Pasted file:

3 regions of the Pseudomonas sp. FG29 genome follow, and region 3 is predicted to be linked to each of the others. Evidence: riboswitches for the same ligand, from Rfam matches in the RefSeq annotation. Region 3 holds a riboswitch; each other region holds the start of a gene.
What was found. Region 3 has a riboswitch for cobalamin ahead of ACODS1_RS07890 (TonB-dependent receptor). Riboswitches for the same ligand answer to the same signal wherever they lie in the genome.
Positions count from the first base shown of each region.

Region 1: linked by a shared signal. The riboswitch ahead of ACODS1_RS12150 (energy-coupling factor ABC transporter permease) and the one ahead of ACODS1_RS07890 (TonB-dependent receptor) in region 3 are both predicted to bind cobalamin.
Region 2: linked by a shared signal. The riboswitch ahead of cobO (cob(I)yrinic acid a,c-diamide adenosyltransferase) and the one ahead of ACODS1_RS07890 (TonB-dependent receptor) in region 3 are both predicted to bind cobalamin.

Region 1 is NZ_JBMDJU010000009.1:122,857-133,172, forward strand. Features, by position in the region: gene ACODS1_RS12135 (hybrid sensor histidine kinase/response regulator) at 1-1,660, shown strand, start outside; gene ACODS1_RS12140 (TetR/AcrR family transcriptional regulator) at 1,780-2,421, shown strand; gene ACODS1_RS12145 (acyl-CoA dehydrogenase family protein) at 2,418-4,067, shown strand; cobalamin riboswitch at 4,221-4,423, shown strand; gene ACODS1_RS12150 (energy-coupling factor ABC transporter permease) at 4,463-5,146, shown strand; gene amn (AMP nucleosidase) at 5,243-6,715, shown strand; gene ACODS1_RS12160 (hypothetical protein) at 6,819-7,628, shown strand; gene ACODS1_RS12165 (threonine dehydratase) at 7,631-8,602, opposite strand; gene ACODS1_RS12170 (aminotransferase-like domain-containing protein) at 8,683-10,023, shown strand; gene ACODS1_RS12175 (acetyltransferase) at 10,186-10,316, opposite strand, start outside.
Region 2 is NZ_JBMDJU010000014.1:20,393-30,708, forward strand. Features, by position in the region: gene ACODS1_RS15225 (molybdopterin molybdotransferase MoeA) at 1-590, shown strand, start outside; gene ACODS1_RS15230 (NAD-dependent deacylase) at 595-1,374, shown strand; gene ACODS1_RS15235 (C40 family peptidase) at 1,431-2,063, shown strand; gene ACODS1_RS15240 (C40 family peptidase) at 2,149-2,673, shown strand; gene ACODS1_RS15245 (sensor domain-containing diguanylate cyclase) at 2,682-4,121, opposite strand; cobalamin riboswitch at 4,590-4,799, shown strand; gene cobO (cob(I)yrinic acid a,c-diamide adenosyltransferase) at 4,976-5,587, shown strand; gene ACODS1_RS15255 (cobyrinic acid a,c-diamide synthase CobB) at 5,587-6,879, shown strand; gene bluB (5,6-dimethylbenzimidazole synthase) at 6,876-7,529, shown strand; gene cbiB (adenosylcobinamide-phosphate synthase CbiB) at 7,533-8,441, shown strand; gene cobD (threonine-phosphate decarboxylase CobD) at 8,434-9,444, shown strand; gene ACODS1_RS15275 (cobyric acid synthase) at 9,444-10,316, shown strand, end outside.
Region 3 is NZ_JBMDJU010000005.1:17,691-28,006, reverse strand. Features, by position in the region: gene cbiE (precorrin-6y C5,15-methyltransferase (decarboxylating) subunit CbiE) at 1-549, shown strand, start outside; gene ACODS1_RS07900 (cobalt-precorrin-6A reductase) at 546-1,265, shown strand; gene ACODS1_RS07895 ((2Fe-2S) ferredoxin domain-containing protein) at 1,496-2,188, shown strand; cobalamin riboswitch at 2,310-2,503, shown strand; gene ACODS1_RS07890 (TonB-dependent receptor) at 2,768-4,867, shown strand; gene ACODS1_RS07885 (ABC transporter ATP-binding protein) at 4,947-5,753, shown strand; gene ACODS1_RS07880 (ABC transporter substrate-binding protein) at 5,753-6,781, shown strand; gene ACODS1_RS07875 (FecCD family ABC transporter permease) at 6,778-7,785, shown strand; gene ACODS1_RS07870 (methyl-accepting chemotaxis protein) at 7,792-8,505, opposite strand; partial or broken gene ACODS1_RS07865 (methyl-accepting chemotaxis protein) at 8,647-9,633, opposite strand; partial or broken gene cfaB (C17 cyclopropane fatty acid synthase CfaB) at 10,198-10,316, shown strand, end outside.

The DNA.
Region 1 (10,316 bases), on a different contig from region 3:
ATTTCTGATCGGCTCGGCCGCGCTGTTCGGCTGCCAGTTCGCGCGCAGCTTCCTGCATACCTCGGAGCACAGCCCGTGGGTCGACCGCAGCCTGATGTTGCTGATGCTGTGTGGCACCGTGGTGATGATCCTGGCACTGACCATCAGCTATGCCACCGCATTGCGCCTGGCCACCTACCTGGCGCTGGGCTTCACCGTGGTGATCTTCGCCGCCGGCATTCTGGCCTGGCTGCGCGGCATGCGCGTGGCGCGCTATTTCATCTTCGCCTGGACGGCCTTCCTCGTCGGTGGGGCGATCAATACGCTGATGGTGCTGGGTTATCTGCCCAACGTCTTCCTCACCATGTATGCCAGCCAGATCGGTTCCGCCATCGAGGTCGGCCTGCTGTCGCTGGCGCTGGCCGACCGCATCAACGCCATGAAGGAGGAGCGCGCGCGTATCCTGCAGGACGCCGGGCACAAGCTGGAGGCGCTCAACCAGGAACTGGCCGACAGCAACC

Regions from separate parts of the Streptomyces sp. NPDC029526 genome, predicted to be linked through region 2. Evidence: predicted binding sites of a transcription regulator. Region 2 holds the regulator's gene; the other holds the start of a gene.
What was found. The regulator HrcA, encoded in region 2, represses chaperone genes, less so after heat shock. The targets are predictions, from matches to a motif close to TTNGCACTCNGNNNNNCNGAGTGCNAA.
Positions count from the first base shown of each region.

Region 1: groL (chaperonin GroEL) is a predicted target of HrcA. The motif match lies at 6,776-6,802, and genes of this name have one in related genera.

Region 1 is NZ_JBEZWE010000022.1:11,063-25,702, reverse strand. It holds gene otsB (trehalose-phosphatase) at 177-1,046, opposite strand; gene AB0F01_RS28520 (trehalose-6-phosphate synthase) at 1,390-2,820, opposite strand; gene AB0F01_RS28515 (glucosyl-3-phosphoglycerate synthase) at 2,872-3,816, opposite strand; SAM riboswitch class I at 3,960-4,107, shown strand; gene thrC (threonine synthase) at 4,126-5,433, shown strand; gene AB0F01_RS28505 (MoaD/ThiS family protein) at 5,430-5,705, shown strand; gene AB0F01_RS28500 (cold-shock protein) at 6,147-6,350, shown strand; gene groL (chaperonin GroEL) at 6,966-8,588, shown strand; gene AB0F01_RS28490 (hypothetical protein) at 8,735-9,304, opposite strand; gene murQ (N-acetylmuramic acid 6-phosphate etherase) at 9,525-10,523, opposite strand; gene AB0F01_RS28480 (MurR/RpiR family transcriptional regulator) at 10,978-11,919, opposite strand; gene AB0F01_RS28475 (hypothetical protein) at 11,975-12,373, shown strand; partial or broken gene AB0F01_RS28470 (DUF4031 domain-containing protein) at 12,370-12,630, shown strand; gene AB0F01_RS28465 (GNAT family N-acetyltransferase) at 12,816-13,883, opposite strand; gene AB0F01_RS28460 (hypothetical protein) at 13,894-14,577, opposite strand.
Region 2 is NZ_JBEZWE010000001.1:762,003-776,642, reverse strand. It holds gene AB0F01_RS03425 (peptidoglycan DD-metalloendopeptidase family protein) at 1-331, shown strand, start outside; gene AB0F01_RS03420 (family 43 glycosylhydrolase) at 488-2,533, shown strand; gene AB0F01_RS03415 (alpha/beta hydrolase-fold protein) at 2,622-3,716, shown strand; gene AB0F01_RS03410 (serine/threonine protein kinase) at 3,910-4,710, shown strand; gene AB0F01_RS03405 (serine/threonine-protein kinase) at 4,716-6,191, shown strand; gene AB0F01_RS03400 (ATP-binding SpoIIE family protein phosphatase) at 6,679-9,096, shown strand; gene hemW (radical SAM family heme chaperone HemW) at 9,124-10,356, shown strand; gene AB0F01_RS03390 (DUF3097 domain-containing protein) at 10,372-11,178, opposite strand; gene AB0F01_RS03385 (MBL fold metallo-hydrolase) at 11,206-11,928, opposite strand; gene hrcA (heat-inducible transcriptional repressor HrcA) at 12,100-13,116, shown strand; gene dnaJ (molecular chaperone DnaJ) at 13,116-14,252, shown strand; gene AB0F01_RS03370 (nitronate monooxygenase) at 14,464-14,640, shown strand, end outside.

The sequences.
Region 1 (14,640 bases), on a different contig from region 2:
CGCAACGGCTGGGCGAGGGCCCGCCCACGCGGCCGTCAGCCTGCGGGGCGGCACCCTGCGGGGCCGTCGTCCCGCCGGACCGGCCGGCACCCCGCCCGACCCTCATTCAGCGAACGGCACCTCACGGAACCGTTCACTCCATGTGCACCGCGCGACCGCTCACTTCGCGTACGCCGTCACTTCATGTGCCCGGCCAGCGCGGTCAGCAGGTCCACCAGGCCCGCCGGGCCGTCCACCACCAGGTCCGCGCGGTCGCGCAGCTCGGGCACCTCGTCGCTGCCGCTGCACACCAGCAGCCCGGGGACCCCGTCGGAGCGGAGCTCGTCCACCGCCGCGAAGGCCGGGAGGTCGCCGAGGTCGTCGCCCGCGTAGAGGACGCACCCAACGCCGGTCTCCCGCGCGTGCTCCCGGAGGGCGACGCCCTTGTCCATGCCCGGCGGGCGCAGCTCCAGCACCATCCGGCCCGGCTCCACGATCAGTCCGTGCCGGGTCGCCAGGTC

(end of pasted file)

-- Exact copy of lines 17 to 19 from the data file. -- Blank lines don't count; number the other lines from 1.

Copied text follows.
Region 2 is NZ_JBEZWE010000001.1:762,003-776,642, reverse strand. It holds gene AB0F01_RS03425 (peptidoglycan DD-metalloendopeptidase family protein) at 1-331, shown strand, start outside; gene AB0F01_RS03420 (family 43 glycosylhydrolase) at 488-2,533, shown strand; gene AB0F01_RS03415 (alpha/beta hydrolase-fold protein) at 2,622-3,716, shown strand; gene AB0F01_RS03410 (serine/threonine protein kinase) at 3,910-4,710, shown strand; gene AB0F01_RS03405 (serine/threonine-protein kinase) at 4,716-6,191, shown strand; gene AB0F01_RS03400 (ATP-binding SpoIIE family protein phosphatase) at 6,679-9,096, shown strand; gene hemW (radical SAM family heme chaperone HemW) at 9,124-10,356, shown strand; gene AB0F01_RS03390 (DUF3097 domain-containing protein) at 10,372-11,178, opposite strand; gene AB0F01_RS03385 (MBL fold metallo-hydrolase) at 11,206-11,928, opposite strand; gene hrcA (heat-inducible transcriptional repressor HrcA) at 12,100-13,116, shown strand; gene dnaJ (molecular chaperone DnaJ) at 13,116-14,252, shown strand; gene AB0F01_RS03370 (nitronate monooxygenase) at 14,464-14,640, shown strand, end outside.

The sequences.
Region 1 (14,640 bases), on a different contig from region 2: